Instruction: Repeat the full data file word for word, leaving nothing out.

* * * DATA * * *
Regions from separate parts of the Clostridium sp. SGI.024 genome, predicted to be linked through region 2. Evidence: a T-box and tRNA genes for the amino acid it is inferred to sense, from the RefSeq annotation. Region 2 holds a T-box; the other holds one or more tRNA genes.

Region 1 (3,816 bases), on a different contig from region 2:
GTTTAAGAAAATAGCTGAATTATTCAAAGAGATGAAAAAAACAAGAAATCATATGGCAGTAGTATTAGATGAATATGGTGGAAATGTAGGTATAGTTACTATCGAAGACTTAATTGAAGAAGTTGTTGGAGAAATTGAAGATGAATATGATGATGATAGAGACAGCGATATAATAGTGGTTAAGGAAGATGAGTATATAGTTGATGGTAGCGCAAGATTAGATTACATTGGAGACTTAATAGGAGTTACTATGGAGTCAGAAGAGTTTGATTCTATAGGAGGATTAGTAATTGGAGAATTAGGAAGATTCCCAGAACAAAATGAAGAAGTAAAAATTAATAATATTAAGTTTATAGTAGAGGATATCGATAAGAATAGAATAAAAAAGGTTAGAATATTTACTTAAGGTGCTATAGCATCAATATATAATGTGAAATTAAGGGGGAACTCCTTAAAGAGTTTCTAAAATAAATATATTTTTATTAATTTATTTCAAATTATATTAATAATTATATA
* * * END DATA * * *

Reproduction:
Regions from separate parts of the Clostridium sp. SGI.024 genome, predicted to be linked through region 2. Evidence: a T-box and tRNA genes for the amino acid it is inferred to sense, from the RefSeq annotation. Region 2 holds a T-box; the other holds one or more tRNA genes.

Region 1 (3,816 bases), on a different contig from region 2:
GTTTAAGAAAATAGCTGAATTATTCAAAGAGATGAAAAAAACAAGAAATCATATGGCAGTAGTATTAGATGAATATGGTGGAAATGTAGGTATAGTTACTATCGAAGACTTAATTGAAGAAGTTGTTGGAGAAATTGAAGATGAATATGATGATGATAGAGACAGCGATATAATAGTGGTTAAGGAAGATGAGTATATAGTTGATGGTAGCGCAAGATTAGATTACATTGGAGACTTAATAGGAGTTACTATGGAGTCAGAAGAGTTTGATTCTATAGGAGGATTAGTAATTGGAGAATTAGGAAGATTCCCAGAACAAAATGAAGAAGTAAAAATTAATAATATTAAGTTTATAGTAGAGGATATCGATAAGAATAGAATAAAAAAGGTTAGAATATTTACTTAAGGTGCTATAGCATCAATATATAATGTGAAATTAAGGGGGAACTCCTTAAAGAGTTTCTAAAATAAATATATTTTTATTAATTTATTTCAAATTATATTAATAATTATATA